Mettre le pouvoir entre les mains des investisseurs
Recessions, Rising Rates and Received Wisdom in Fixed Income Investing

Recessions, Rising Rates and Received Wisdom in Fixed Income Investing

In a time of macroeconomic upheaval, bfinance’s fixed income team examines three popular beliefs in fixed income investing. In focus: performance in recessions, the impact of rising rates and the volatility of short-duration credit. How robust is ‘received wisdom’, based on the latest evidence?

Recessions, Rising Rates and Received Wisdom in Fixed Income Investing


Fixed income performance in periods of rising rates: While USTs and US Investment Grade often generate flat to negative performance during rising-rate periods, a number of fixed income sub-sectors have provided moderate-to-strongly-positive returns. Yet the factors supporting performance are changing over time: investors should keep a close eye on the magnitude of coupons, potential for spread compression and the changing duration profile of the relevant markets.

Investment grade vs. high yield during recessions: A risk-off stance in fixed income is broadly beneficial during recessions, minimising exposure to defaults. However, High Yield performance is not far behind Investment Grade, with the HY market typically recovering significantly earlier than the real economy.

Short-duration assets and volatility: Short duration bonds often outperform during rising rate periods, show resilience in recessionary conditions and—overall—produce lower volatility and better risk-adjusted returns. However, bad debt may crowd the short-duration high yield market at times of credit stress.

Recessions, Rising Rates and Received Wisdom in Fixed Income Investing


Investors are reassessing how to position fixed income portfolios after a period of historic, diversification-defying disappointment. The year 2022 marked the first time since the 1970s that an extended equity market drawdown was accompanied by negative performance in the US Aggregate bond index. Meanwhile, both the LDI crisis of 2022 and the banking crisis of 2023 have highlighted the damage that can be inflicted on balance sheets (and financial systems) when theoretically low risk fixed income assets lose value.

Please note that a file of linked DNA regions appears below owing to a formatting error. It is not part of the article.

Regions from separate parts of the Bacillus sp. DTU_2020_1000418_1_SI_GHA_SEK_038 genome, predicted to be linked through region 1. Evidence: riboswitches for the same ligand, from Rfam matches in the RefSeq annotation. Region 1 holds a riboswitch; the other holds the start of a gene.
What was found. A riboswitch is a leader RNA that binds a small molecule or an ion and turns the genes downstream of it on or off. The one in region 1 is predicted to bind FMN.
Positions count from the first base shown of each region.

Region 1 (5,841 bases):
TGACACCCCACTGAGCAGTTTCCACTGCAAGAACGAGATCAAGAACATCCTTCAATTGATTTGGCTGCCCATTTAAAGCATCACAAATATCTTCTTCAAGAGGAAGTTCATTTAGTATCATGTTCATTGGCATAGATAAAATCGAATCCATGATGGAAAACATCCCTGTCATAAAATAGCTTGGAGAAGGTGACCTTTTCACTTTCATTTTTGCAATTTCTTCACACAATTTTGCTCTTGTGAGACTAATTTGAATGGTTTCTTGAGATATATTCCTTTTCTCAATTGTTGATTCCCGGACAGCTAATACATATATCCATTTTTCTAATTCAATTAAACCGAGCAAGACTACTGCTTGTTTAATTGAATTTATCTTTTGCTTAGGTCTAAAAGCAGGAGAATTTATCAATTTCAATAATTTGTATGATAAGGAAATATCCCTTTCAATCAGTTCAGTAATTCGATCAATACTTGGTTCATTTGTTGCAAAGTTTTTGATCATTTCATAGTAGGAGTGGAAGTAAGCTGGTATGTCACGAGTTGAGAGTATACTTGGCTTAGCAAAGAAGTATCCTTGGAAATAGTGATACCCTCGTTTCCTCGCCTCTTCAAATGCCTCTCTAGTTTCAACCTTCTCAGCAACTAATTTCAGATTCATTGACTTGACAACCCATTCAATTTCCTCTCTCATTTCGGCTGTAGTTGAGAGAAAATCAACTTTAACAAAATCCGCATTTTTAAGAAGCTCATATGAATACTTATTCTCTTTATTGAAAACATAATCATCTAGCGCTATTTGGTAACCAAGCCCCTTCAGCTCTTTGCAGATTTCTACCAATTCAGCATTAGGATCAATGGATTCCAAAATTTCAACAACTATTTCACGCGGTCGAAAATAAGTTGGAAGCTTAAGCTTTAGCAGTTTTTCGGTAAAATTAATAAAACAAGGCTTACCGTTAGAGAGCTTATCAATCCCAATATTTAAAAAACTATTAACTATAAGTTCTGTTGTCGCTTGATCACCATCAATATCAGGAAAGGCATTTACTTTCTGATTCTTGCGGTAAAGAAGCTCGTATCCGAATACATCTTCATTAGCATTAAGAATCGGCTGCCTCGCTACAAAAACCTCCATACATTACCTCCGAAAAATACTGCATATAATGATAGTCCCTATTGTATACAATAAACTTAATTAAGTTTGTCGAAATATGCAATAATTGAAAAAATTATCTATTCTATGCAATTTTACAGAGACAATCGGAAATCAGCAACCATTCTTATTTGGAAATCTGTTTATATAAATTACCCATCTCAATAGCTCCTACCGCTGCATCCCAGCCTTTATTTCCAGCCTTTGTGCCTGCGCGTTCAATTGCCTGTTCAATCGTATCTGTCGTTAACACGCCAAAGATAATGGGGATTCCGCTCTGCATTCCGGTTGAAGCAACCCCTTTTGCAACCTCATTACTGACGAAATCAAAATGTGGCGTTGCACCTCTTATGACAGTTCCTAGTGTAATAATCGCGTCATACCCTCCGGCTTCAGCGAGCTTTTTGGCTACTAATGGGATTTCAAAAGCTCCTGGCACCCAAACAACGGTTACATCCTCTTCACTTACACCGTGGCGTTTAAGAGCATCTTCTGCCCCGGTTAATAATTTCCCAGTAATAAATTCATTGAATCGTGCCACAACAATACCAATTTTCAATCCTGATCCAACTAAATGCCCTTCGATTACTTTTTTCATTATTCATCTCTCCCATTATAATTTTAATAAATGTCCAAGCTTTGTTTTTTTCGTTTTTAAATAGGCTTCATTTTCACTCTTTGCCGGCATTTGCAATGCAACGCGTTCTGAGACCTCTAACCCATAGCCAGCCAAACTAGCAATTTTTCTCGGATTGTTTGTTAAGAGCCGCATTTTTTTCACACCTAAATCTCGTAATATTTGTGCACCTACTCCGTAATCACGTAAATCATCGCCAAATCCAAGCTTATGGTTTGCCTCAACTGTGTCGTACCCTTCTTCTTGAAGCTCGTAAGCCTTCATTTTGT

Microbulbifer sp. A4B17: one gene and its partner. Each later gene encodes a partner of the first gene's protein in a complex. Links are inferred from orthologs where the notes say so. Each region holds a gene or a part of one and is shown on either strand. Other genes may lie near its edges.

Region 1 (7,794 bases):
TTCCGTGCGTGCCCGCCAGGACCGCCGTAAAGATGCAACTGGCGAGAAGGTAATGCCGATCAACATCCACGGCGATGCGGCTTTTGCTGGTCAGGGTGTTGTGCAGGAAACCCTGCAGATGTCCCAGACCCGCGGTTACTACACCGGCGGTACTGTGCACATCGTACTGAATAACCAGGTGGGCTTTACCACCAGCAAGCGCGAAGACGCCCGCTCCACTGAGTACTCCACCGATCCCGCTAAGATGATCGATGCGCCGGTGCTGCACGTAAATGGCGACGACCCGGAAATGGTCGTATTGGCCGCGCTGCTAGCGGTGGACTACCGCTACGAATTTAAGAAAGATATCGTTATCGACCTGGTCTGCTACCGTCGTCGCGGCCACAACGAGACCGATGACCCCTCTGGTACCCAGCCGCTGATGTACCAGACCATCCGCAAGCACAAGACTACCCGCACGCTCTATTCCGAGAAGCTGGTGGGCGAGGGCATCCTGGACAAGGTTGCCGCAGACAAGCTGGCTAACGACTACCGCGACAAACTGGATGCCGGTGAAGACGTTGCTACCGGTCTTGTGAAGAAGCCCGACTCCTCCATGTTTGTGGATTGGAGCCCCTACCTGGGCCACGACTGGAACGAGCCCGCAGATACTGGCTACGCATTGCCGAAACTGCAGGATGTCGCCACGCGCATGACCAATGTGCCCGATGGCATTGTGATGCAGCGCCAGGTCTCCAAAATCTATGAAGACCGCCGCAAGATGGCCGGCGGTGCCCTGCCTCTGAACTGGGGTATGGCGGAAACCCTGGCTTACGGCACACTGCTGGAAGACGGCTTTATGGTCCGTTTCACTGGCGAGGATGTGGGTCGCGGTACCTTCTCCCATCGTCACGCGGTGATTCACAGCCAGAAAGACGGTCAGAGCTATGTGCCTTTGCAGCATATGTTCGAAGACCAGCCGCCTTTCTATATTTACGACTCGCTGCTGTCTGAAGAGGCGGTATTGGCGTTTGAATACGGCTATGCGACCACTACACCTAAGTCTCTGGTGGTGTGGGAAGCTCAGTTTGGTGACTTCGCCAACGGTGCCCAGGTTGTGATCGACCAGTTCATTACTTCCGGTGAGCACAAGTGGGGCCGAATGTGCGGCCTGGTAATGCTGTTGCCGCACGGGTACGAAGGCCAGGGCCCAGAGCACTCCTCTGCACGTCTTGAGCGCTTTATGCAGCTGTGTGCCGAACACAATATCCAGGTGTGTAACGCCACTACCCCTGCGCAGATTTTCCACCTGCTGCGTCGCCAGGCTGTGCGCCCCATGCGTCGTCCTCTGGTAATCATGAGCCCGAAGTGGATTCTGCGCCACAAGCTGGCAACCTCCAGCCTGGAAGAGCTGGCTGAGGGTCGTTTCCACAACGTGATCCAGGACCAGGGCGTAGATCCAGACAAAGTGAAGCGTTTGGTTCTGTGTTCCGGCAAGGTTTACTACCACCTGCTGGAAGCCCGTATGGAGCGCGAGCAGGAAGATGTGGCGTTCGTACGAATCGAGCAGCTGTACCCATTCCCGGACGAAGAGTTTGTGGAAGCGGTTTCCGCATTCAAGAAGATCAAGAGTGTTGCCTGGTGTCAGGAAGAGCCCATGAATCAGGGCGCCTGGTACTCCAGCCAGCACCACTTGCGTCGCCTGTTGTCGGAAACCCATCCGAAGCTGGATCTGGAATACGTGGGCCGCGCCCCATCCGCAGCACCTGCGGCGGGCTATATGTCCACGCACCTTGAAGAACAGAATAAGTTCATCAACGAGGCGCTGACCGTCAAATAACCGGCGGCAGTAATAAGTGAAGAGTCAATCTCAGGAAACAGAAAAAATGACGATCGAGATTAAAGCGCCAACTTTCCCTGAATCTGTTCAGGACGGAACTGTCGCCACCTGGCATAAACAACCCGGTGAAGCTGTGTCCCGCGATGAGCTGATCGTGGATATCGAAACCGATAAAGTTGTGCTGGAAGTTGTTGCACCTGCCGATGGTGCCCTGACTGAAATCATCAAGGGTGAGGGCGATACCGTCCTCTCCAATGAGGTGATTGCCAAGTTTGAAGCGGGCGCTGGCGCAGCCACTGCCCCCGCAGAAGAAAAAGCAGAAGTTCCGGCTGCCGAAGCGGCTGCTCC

For fixed income investors, the current macroeconomic environment presents uncomfortable ‘Catch-22’ choices, with policymakers walking a thin line between combatting inflation and averting (or at least mitigating) the recessions that often follow rate rises. Market participants face a slew of competing concerns. Rising rates will hurt the asset class, or so runs the received wisdom, but substantial allocations are beneficial during recessions. Rising rates favour lower-quality credits but recessions supposedly favour higher-quality (and generally longer maturity) credits.

This report interrogates ‘received wisdom’ surrounding fixed income and its performance through periods of rising interest rates, recessions, or both. Here we look at three popular beliefs, test those assumptions against the historical data in the US (as the source of the richest available information) and consider the current context.

Important Notices

This commentary is for institutional investors classified as Professional Clients as per FCA handbook rules COBS 3.5R. It does not constitute investment research, a financial promotion or a recommendation of any instrument, strategy or provider. The accuracy of information obtained from third parties has not been independently verified. Opinions not guarantees: the findings and opinions expressed herein are the intellectual property of bfinance and are subject to change; they are not intended to convey any guarantees as to the future performance of the investment products, asset classes, or capital markets discussed. The value of investments can go down as well as up.